KITA announced the conference was organized for the following purposes - a) looking into digital transformation resulting in a massive shift in the global trading environment, b) analyzing the direction of discussions regarding international trade norms, c) engaging in discussions on the path Korea needs to take in regards to digital trade and d) discovering potential issues that may require action in the future. In his welcome remarks, Christopher Koo, the Chairman of KITA stressed, “Data is a key element that will define the future of the digital industry” and added, “Korea has signed its first digital trade agreement - the Korea - Singapore DPA - to keep up with the irreversible tide of digital transformation.”

    Chairman Koo also said, “Next year will see full-fledged negotiations on gaining membership in DEPA - the first multilateral agreement of its kind and multiple talks within the IPEF that places digital trade as a mainstream agenda” and anticipated, “We expect to see more digital trade agreements being signed at a much-accelerated pace.”

    Chairman Koo pointed out, “Although Korean companies are well aware of the importance of embracing the digital age, their preparation is not yet sufficient to face the digital age.” The Chairman said, “KITA hopes Korean companies will gain a better understanding on digital trade by taking today’s conference as an opportunity” and highlighted, “KITA will be committed to embrace the responsibility as a bridge between the government and the private sector that facilitates the interest of Korea’s trading businesses to be reflected in digital trade policies”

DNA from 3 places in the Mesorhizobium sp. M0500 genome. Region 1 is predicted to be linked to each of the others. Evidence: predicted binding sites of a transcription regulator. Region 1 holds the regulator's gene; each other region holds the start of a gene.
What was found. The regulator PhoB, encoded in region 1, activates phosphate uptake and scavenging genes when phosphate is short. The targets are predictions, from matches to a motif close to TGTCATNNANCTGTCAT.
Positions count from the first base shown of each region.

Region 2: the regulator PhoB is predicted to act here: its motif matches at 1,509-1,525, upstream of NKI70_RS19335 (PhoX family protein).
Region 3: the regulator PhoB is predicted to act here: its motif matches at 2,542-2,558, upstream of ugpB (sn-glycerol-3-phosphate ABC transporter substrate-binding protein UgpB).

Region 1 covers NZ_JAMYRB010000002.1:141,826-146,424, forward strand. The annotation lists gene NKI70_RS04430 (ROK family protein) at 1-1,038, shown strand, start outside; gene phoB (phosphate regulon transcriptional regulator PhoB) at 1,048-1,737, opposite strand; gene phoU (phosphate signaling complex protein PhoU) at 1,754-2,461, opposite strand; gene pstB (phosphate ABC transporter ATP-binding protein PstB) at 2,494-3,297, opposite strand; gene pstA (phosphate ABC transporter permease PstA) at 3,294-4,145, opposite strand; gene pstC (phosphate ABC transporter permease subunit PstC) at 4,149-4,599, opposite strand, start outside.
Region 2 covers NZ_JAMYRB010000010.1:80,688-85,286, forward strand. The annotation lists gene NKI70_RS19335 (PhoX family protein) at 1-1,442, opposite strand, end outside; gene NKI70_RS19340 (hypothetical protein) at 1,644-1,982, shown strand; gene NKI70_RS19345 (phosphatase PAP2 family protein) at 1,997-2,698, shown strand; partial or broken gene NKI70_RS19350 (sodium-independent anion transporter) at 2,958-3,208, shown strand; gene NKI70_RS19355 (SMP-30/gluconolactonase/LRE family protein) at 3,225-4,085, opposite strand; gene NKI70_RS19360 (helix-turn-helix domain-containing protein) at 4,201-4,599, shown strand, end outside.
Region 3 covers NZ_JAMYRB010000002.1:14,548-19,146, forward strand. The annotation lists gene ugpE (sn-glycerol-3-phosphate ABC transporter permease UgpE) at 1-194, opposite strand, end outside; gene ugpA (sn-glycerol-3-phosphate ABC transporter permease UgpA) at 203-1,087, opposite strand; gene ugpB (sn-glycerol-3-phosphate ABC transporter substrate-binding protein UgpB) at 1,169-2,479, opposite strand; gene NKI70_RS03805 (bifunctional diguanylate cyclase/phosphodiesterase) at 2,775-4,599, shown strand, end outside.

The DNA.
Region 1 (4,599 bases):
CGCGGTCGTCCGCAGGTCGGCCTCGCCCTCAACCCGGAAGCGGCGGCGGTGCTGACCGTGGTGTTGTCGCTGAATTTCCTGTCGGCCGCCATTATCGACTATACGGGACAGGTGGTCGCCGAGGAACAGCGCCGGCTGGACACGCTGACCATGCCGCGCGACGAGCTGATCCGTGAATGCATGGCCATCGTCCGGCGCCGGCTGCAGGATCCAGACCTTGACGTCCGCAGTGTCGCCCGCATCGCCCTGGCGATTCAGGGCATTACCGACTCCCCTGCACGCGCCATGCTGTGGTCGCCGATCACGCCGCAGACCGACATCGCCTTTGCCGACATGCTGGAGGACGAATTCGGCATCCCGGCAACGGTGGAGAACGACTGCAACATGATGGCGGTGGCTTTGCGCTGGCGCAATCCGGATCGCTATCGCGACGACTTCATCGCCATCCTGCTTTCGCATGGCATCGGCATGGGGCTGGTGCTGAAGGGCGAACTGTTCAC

Deok-geun Ahn, the Minister of Trade at the Ministry of Industry, Trade and Energy said, “As our companies have enjoyed success through openness and innovation, digital trade is an important agenda that will decide the fate of the competitiveness of our future industries.” The Minister also mentioned, “Our ministry will be committed to implementing more far-reaching digital trade policies to place Korea as a major player in digital trade” and proposed five key policy directions that will guide how digital trade policies will be implemented.